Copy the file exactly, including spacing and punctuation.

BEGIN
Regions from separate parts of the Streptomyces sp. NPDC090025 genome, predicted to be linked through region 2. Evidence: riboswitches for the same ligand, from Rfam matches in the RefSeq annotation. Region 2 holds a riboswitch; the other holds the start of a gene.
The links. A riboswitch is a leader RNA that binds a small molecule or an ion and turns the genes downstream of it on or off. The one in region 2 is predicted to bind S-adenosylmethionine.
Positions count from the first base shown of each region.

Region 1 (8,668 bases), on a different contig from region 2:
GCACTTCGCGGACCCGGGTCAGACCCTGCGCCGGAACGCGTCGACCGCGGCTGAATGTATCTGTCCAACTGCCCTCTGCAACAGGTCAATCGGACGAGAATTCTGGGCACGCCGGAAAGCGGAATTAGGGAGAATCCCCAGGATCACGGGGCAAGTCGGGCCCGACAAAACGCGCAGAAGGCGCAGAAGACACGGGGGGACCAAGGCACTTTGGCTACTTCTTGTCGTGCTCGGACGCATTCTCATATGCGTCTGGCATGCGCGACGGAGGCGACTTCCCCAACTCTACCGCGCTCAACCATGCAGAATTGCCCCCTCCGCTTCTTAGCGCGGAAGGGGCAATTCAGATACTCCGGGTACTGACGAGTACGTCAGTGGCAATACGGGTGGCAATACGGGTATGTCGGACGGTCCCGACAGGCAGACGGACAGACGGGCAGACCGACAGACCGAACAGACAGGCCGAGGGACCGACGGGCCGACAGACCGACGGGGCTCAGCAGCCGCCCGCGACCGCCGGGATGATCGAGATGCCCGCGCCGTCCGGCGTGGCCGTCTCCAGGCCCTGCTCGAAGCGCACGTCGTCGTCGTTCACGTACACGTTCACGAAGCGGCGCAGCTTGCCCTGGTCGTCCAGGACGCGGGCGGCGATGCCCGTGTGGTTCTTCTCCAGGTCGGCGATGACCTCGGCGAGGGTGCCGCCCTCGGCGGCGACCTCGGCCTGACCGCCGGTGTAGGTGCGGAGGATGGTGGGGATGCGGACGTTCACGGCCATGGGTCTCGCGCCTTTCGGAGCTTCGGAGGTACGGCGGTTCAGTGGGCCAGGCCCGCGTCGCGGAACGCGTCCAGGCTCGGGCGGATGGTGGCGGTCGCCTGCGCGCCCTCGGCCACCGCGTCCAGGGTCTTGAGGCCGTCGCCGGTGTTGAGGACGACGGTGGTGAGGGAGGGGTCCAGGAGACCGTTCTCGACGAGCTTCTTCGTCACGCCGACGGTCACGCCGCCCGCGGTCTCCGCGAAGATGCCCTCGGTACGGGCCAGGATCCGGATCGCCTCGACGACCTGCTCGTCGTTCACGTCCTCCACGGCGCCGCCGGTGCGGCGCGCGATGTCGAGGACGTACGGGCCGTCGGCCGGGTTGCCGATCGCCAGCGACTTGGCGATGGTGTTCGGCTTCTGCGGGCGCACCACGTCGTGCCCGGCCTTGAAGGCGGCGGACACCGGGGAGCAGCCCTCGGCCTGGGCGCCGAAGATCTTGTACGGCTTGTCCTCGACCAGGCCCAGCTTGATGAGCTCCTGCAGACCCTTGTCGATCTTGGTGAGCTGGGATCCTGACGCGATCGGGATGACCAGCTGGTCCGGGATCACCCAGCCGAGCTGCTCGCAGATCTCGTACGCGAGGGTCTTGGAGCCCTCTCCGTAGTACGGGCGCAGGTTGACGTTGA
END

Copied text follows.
Regions from separate parts of the Streptomyces sp. NPDC090025 genome, predicted to be linked through region 2. Evidence: riboswitches for the same ligand, from Rfam matches in the RefSeq annotation. Region 2 holds a riboswitch; the other holds the start of a gene.
The links. A riboswitch is a leader RNA that binds a small molecule or an ion and turns the genes downstream of it on or off. The one in region 2 is predicted to bind S-adenosylmethionine.
Positions count from the first base shown of each region.

Region 1 (8,668 bases), on a different contig from region 2:
GCACTTCGCGGACCCGGGTCAGACCCTGCGCCGGAACGCGTCGACCGCGGCTGAATGTATCTGTCCAACTGCCCTCTGCAACAGGTCAATCGGACGAGAATTCTGGGCACGCCGGAAAGCGGAATTAGGGAGAATCCCCAGGATCACGGGGCAAGTCGGGCCCGACAAAACGCGCAGAAGGCGCAGAAGACACGGGGGGACCAAGGCACTTTGGCTACTTCTTGTCGTGCTCGGACGCATTCTCATATGCGTCTGGCATGCGCGACGGAGGCGACTTCCCCAACTCTACCGCGCTCAACCATGCAGAATTGCCCCCTCCGCTTCTTAGCGCGGAAGGGGCAATTCAGATACTCCGGGTACTGACGAGTACGTCAGTGGCAATACGGGTGGCAATACGGGTATGTCGGACGGTCCCGACAGGCAGACGGACAGACGGGCAGACCGACAGACCGAACAGACAGGCCGAGGGACCGACGGGCCGACAGACCGACGGGGCTCAGCAGCCGCCCGCGACCGCCGGGATGATCGAGATGCCCGCGCCGTCCGGCGTGGCCGTCTCCAGGCCCTGCTCGAAGCGCACGTCGTCGTCGTTCACGTACACGTTCACGAAGCGGCGCAGCTTGCCCTGGTCGTCCAGGACGCGGGCGGCGATGCCCGTGTGGTTCTTCTCCAGGTCGGCGATGACCTCGGCGAGGGTGCCGCCCTCGGCGGCGACCTCGGCCTGACCGCCGGTGTAGGTGCGGAGGATGGTGGGGATGCGGACGTTCACGGCCATGGGTCTCGCGCCTTTCGGAGCTTCGGAGGTACGGCGGTTCAGTGGGCCAGGCCCGCGTCGCGGAACGCGTCCAGGCTCGGGCGGATGGTGGCGGTCGCCTGCGCGCCCTCGGCCACCGCGTCCAGGGTCTTGAGGCCGTCGCCGGTGTTGAGGACGACGGTGGTGAGGGAGGGGTCCAGGAGACCGTTCTCGACGAGCTTCTTCGTCACGCCGACGGTCACGCCGCCCGCGGTCTCCGCGAAGATGCCCTCGGTACGGGCCAGGATCCGGATCGCCTCGACGACCTGCTCGTCGTTCACGTCCTCCACGGCGCCGCCGGTGCGGCGCGCGATGTCGAGGACGTACGGGCCGTCGGCCGGGTTGCCGATCGCCAGCGACTTGGCGATGGTGTTCGGCTTCTGCGGGCGCACCACGTCGTGCCCGGCCTTGAAGGCGGCGGACACCGGGGAGCAGCCCTCGGCCTGGGCGCCGAAGATCTTGTACGGCTTGTCCTCGACCAGGCCCAGCTTGATGAGCTCCTGCAGACCCTTGTCGATCTTGGTGAGCTGGGATCCTGACGCGATCGGGATGACCAGCTGGTCCGGGATCACCCAGCCGAGCTGCTCGCAGATCTCGTACGCGAGGGTCTTGGAGCCCTCTCCGTAGTACGGGCGCAGGTTGACGTTGA